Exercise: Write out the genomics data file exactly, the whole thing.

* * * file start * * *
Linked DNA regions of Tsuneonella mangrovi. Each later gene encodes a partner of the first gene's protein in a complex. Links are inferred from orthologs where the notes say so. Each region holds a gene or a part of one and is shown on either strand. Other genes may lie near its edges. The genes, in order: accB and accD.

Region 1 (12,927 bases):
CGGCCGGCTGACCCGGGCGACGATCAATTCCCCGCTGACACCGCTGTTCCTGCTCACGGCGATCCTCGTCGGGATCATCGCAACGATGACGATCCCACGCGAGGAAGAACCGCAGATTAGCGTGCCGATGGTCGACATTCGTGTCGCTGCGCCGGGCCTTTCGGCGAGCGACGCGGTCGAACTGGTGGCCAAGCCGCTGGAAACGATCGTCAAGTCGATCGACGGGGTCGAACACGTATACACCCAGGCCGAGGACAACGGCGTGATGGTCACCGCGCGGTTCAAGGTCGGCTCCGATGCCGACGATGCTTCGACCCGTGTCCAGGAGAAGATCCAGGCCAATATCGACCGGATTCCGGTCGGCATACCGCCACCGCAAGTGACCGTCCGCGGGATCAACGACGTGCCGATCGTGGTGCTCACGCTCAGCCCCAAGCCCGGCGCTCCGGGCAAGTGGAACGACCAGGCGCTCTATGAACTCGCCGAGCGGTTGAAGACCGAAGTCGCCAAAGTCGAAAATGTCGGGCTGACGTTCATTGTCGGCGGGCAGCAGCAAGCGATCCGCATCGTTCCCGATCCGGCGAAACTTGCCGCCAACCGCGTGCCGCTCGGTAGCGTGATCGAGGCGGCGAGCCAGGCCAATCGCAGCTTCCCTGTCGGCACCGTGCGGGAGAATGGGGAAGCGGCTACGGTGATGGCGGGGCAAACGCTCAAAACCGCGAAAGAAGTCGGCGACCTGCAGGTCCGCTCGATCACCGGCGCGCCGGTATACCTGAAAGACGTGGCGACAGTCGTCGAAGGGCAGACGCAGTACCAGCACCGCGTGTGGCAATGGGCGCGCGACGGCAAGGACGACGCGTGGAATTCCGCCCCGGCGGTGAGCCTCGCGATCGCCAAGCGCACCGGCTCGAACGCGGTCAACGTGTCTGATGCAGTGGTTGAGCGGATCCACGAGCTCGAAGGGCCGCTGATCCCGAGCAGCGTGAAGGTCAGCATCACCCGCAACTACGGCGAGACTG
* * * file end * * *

Linked DNA regions of Tsuneonella mangrovi. Each later gene encodes a partner of the first gene's protein in a complex. Links are inferred from orthologs where the notes say so. Each region holds a gene or a part of one and is shown on either strand. Other genes may lie near its edges. The genes, in order: accB and accD.

Region 1 (12,927 bases):
CGGCCGGCTGACCCGGGCGACGATCAATTCCCCGCTGACACCGCTGTTCCTGCTCACGGCGATCCTCGTCGGGATCATCGCAACGATGACGATCCCACGCGAGGAAGAACCGCAGATTAGCGTGCCGATGGTCGACATTCGTGTCGCTGCGCCGGGCCTTTCGGCGAGCGACGCGGTCGAACTGGTGGCCAAGCCGCTGGAAACGATCGTCAAGTCGATCGACGGGGTCGAACACGTATACACCCAGGCCGAGGACAACGGCGTGATGGTCACCGCGCGGTTCAAGGTCGGCTCCGATGCCGACGATGCTTCGACCCGTGTCCAGGAGAAGATCCAGGCCAATATCGACCGGATTCCGGTCGGCATACCGCCACCGCAAGTGACCGTCCGCGGGATCAACGACGTGCCGATCGTGGTGCTCACGCTCAGCCCCAAGCCCGGCGCTCCGGGCAAGTGGAACGACCAGGCGCTCTATGAACTCGCCGAGCGGTTGAAGACCGAAGTCGCCAAAGTCGAAAATGTCGGGCTGACGTTCATTGTCGGCGGGCAGCAGCAAGCGATCCGCATCGTTCCCGATCCGGCGAAACTTGCCGCCAACCGCGTGCCGCTCGGTAGCGTGATCGAGGCGGCGAGCCAGGCCAATCGCAGCTTCCCTGTCGGCACCGTGCGGGAGAATGGGGAAGCGGCTACGGTGATGGCGGGGCAAACGCTCAAAACCGCGAAAGAAGTCGGCGACCTGCAGGTCCGCTCGATCACCGGCGCGCCGGTATACCTGAAAGACGTGGCGACAGTCGTCGAAGGGCAGACGCAGTACCAGCACCGCGTGTGGCAATGGGCGCGCGACGGCAAGGACGACGCGTGGAATTCCGCCCCGGCGGTGAGCCTCGCGATCGCCAAGCGCACCGGCTCGAACGCGGTCAACGTGTCTGATGCAGTGGTTGAGCGGATCCACGAGCTCGAAGGGCCGCTGATCCCGAGCAGCGTGAAGGTCAGCATCACCCGCAACTACGGCGAGACTG